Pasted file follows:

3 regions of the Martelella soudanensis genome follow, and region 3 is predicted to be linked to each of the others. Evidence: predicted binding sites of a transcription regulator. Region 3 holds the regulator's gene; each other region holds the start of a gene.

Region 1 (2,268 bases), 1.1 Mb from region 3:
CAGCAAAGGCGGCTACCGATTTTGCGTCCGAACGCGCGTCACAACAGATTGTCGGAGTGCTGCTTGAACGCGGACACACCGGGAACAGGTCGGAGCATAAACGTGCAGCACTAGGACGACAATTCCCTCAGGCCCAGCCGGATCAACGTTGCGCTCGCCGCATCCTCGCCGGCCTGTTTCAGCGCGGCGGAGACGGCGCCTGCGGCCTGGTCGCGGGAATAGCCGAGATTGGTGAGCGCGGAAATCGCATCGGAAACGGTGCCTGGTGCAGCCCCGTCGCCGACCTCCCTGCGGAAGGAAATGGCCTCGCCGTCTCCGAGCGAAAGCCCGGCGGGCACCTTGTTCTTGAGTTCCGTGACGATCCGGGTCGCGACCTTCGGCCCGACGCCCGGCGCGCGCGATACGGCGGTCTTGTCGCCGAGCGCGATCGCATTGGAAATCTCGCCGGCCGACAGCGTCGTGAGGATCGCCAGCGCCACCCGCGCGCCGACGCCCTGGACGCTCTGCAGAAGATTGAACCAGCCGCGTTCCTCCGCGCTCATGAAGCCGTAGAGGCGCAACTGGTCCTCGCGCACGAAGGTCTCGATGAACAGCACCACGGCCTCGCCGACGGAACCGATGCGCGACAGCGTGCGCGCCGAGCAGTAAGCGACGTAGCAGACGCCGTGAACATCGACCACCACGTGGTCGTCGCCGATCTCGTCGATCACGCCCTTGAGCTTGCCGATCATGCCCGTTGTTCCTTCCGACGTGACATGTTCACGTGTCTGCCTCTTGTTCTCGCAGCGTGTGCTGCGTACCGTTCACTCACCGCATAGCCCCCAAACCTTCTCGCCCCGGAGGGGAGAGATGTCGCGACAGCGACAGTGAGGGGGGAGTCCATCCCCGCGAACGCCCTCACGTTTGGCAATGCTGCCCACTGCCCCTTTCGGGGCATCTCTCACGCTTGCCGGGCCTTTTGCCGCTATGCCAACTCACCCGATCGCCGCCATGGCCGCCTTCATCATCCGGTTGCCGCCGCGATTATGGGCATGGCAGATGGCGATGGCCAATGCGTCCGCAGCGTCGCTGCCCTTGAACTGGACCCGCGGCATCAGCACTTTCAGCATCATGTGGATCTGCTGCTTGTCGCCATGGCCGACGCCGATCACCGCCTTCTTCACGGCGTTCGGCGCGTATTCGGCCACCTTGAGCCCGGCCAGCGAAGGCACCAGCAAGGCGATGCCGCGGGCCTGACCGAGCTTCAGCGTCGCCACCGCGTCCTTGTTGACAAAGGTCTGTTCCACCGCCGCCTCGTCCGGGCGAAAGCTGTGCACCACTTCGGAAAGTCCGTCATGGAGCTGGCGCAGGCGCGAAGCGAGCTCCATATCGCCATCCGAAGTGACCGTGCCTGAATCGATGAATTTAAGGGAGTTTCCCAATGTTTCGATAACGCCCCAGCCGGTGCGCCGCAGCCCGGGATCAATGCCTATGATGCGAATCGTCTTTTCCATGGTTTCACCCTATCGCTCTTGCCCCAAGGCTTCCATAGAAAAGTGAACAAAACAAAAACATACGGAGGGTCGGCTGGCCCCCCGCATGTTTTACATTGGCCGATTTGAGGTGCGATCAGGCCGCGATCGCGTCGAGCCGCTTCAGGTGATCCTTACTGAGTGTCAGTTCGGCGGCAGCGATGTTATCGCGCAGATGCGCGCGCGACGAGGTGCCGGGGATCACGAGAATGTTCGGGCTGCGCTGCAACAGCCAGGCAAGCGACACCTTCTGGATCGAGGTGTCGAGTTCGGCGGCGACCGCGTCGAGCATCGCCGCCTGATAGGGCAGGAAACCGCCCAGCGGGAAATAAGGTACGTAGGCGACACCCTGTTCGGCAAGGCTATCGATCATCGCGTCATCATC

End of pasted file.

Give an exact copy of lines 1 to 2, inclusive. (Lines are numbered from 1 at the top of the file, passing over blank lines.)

3 regions of the Martelella soudanensis genome follow, and region 3 is predicted to be linked to each of the others. Evidence: predicted binding sites of a transcription regulator. Region 3 holds the regulator's gene; each other region holds the start of a gene.

Region 1 (2,268 bases), 1.1 Mb from region 3: